I do believe that there will be LOTR (and Hobbit) readers into the next century, whose imaginative vistas will be unspoiled by PJ imagery as those moves age, the effects become dated, and the tastes of film-goers evolve.

At that point, the movie remakes will come out.


It isn't really PJ imagery, it is Lee/Howe + NZ imagery , so I blame them (except for NZ - it seems a bit harsh to blame an entire country)! The movies look pretty, but my imagination is stronger than their art, which I find a bit tedious (due to overexposure), to be honest.

* WARNING:: Don't accidentally inoculate yourself with the BBC Dramatisation of the Hobbit or you will have to kill yourself. Gandaaaalf, Indeed.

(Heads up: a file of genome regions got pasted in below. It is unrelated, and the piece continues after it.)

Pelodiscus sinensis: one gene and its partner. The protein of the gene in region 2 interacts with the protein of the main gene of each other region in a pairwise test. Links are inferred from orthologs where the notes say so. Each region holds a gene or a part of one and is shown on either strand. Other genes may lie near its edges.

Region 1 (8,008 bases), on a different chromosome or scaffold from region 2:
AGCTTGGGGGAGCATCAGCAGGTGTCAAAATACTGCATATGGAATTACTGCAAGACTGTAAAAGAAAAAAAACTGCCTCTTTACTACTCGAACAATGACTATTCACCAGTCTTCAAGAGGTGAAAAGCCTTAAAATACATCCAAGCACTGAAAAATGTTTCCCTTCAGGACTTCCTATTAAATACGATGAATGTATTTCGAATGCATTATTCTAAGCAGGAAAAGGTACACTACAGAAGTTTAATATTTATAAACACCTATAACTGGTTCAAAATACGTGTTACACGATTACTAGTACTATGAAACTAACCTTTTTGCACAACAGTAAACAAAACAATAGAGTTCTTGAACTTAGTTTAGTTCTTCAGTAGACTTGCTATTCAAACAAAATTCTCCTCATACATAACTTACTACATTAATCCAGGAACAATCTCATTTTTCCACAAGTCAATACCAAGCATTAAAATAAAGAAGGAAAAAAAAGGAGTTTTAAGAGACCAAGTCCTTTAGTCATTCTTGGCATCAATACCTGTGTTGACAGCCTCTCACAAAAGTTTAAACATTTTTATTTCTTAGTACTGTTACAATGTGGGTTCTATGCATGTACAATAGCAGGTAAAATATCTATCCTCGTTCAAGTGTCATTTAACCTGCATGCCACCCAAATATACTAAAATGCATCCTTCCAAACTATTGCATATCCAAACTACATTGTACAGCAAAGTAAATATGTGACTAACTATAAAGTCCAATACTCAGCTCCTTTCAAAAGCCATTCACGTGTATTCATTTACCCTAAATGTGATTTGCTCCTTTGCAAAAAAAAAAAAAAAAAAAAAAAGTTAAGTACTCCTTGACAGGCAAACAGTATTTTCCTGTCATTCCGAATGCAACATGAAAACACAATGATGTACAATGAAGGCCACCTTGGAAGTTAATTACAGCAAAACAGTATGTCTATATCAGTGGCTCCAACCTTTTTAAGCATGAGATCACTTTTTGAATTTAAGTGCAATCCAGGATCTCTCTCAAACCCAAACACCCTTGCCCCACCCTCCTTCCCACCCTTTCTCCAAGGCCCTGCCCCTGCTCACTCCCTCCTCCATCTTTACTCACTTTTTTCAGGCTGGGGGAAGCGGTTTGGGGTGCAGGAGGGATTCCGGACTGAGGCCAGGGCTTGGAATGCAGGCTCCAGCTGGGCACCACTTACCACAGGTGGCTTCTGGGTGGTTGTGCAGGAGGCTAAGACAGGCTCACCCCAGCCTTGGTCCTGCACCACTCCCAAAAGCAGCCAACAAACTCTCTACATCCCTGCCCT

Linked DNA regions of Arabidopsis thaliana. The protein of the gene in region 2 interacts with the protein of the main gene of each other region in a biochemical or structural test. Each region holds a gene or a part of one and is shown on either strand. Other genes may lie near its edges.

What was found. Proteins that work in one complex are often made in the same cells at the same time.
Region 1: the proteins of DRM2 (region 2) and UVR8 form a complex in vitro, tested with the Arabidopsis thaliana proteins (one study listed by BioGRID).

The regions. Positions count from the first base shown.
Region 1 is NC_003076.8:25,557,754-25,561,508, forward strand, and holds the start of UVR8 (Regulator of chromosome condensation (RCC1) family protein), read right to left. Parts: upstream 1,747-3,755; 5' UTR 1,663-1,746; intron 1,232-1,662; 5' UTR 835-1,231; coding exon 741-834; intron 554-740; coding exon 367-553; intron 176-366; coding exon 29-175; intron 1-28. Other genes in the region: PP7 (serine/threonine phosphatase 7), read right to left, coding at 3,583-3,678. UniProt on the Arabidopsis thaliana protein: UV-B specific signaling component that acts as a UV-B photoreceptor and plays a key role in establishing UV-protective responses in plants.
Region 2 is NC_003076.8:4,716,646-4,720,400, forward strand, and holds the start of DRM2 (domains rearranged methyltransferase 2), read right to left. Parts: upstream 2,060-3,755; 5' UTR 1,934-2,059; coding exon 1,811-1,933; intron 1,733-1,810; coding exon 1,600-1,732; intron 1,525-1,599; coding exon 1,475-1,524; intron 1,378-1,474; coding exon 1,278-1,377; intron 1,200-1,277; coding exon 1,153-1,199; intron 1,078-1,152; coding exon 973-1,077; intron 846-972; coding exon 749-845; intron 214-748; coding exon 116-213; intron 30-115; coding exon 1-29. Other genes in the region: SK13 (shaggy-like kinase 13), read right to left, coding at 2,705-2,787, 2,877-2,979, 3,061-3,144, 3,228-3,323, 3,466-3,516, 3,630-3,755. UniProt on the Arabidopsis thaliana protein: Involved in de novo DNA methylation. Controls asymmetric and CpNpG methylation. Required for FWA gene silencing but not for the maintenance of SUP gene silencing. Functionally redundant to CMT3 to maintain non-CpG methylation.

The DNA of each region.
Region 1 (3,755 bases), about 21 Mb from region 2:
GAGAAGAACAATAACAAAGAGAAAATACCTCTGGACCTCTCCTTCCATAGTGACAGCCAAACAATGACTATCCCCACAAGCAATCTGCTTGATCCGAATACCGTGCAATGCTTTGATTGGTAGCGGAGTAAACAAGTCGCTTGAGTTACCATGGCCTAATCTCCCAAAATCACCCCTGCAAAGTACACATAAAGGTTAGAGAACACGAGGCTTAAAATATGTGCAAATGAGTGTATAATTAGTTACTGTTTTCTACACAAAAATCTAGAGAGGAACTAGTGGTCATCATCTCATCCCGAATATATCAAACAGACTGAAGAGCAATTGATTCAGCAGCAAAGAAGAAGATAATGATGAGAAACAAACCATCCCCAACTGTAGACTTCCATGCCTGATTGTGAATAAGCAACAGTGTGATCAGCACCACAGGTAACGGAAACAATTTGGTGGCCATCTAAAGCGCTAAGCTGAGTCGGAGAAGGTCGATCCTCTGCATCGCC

Posted on: 2012/7/12 18:05


Re: CT 2012 French Language Article/Interview in Le Monde
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Khamul wrote:

In terms of the movie tie-in covers, I think The Tolkien Estate probably doesn't have a great deal of leverage here. I would think it's HarperCollins who have (historically & presently) pushed the movie covers. Are the Estate really going to start arguing with their publisher?; probably not recommended. Plus, it looks from papers in the public domain that both GA&U and Tolkien had certain "rights" to future movie adaptations i.e. cuts of profits (--although never artistic interference.) HarperCollins presumably can exercise these rights independent of the Estate i.e. arrange movie covers.